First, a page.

With that said, let’s get started on the pictures. The turnout was very small. Only fourteen reenactors came out to memorialize the history. When I was a kid you couldn’t find a place to stand and watch the living history.

Above is the Southern camp. The reenactment group has went to great lengths to keep everything period accurate. Canvas tents and breakfast being made on an open fire.

The lady in the picture has to be one of the hardest working people on the face of this earth. She chopped firewood for hours on end. Her clothes are wool. The temperature was in the 80s ( Fahrenheit) and the humidity is very high. I never really saw her take a break.

I imagine that the commanding officer wouldn’t be to happy to have an unmanned weapon in his camp. But, I really liked the Aesthetics of the musket and pistol belt on the wooden table. I began to think about the calm before the storm.

If it weren’t for modern truck in the background I would have thought that I had fallen into a time slip and been transported back to 1861. With the bayonet fixed the musket is a very intimidating weapon indeed.

Another view of the Southern camp and their hard working camp caretaker.

It’s time to inspect and drill the troops. I don’t think that the commanding officer is to easily impressed.

This young man is obviously the camp sniper. All of people involved with the reenactment were very accommodating and ready to give me a great pose.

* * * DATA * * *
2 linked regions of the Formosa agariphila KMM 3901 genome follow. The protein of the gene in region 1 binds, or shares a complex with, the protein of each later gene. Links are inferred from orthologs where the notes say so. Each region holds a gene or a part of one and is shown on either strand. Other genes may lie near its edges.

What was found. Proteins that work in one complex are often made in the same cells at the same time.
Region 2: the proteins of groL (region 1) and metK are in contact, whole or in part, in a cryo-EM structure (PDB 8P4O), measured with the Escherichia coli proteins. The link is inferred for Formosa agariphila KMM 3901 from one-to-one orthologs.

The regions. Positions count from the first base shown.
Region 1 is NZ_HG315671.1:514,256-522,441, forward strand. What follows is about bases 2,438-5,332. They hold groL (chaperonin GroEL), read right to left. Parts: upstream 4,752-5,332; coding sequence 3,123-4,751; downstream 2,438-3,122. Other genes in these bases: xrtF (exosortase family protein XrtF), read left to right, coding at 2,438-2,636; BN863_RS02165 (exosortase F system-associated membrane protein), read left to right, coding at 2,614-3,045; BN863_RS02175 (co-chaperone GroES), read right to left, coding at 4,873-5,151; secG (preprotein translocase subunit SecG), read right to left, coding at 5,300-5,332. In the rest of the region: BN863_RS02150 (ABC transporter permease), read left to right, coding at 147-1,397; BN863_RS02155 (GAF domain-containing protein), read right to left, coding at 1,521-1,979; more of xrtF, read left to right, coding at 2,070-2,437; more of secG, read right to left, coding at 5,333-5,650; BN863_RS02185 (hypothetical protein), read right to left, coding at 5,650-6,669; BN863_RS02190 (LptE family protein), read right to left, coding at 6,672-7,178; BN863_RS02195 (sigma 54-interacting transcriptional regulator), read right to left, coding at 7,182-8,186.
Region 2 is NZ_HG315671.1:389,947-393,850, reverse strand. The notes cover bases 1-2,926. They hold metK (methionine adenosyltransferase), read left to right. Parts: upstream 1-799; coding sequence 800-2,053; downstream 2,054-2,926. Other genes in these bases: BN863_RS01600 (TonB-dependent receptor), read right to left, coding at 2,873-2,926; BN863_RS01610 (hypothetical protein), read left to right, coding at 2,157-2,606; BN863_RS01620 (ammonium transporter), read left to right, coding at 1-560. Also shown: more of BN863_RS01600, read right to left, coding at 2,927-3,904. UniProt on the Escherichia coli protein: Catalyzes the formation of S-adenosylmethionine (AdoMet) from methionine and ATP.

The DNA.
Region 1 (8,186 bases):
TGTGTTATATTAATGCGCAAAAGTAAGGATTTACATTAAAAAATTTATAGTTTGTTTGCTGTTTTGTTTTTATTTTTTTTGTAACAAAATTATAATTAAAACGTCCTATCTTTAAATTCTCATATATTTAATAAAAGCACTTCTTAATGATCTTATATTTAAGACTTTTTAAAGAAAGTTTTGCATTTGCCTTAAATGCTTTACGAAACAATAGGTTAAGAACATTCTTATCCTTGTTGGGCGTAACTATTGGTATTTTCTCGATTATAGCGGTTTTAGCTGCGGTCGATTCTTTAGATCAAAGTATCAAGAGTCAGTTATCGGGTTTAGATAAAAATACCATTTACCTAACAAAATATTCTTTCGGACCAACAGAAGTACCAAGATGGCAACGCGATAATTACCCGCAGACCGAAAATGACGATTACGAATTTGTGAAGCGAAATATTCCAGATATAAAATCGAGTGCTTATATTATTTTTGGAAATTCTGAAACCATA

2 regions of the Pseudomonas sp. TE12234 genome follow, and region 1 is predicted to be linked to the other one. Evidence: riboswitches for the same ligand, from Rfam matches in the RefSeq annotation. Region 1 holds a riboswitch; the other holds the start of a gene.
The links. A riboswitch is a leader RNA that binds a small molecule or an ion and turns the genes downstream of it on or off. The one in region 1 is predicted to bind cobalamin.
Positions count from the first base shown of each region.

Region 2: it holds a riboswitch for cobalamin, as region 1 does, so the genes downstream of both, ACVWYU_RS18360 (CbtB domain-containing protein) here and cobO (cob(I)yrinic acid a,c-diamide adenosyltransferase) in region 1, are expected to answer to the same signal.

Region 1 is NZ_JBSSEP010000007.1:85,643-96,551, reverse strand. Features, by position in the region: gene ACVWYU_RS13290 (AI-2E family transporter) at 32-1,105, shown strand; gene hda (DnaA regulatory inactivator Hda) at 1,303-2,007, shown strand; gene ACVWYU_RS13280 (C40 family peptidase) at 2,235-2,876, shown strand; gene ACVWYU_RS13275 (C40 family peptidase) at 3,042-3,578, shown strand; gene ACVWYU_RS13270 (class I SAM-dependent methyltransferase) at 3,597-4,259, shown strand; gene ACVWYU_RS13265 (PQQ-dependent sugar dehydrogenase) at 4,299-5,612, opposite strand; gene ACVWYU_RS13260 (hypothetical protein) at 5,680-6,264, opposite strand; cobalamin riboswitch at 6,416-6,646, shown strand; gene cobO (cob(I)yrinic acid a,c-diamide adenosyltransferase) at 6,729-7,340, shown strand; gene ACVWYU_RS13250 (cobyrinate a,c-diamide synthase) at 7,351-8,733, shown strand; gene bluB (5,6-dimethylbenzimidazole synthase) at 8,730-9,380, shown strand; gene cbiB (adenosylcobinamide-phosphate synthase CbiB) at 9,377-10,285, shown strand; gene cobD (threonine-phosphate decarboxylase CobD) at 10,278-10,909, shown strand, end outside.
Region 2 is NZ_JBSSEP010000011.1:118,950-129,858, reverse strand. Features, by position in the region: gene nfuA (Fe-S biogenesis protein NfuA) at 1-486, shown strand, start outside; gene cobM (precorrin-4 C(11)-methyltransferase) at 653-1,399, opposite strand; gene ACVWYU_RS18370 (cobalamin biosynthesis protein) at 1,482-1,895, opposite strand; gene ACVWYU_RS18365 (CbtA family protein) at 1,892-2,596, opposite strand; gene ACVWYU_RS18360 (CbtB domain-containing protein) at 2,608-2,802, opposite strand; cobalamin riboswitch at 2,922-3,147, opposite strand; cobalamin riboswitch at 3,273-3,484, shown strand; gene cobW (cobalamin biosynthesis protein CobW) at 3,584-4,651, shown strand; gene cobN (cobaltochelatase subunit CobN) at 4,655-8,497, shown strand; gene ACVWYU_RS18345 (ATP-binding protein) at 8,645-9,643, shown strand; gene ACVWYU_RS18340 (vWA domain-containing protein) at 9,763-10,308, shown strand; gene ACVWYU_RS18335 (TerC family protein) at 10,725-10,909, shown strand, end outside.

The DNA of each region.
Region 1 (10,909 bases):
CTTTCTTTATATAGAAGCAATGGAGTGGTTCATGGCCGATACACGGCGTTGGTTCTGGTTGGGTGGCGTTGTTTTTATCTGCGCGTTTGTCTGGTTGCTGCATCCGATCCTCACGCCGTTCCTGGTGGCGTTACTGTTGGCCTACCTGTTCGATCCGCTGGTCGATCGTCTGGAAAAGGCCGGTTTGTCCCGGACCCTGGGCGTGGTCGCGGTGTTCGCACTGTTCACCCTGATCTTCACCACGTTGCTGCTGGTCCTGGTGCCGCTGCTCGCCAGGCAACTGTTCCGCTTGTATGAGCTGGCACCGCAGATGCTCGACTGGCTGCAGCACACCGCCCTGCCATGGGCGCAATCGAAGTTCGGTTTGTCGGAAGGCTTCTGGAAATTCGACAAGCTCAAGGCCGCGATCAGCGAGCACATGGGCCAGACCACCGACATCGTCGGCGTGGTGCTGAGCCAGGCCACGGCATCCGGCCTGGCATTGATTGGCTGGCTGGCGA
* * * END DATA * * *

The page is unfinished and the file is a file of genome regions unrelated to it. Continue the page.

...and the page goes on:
More close order drill in the Southern camp.

It was about that time I noticed the Yankee spies on the road. Those sneaky devils!

While on my way to check out the Northern camp I encountered a ghost on patrol. I hope my paperwork is order otherwise my accent is going to land me in hot water.

I had actually asked him if I could get view looking down the weapon. He quickly explained that even though the group takes all precautions that it was strictly taboo to point a weapon at an observer. The musket is real and on days when there’s a battle the actors do fire powder charges at each other. (No projectiles ). He did agree to pose as if he was ready to level the weapon.

I was also fortunate enough to encourage a person that I believe is the Yankee General.

On approach to the Northern camp I discovered that they have their own sniper. He’s a dead-eye for sure!

I imagine that in real life the soldiers had this look often. I’m not sure what the actor had on his mind but the image made me think of a young man contemplating his role in previous battles. God be with the “men of conscious”.

The young man here also seems to have that “one thousand meter stare”. I was so pleased with the way the image turned out. He looks like he just stepped out of a tin type.

This is the wall. In the days before tanks these barricades were a mainstay of trench warfare. The logs did a pretty good job of catching bullets.

The cannon seen here is actually part of the park.

I found out a day too late that they wouldn’t be demonstrating the large brass cannon that they brought until the next day. Unfortunately I couldn’t attend due obligations with my day job. As I said before in years past it was standing room only and the reenactment had hundreds of actors and a full scale battle. This year only fourteen soldiers turned out. If you’re a person in the United States and care at all about the history that brought us this far please consider becoming involved with keeping history alive.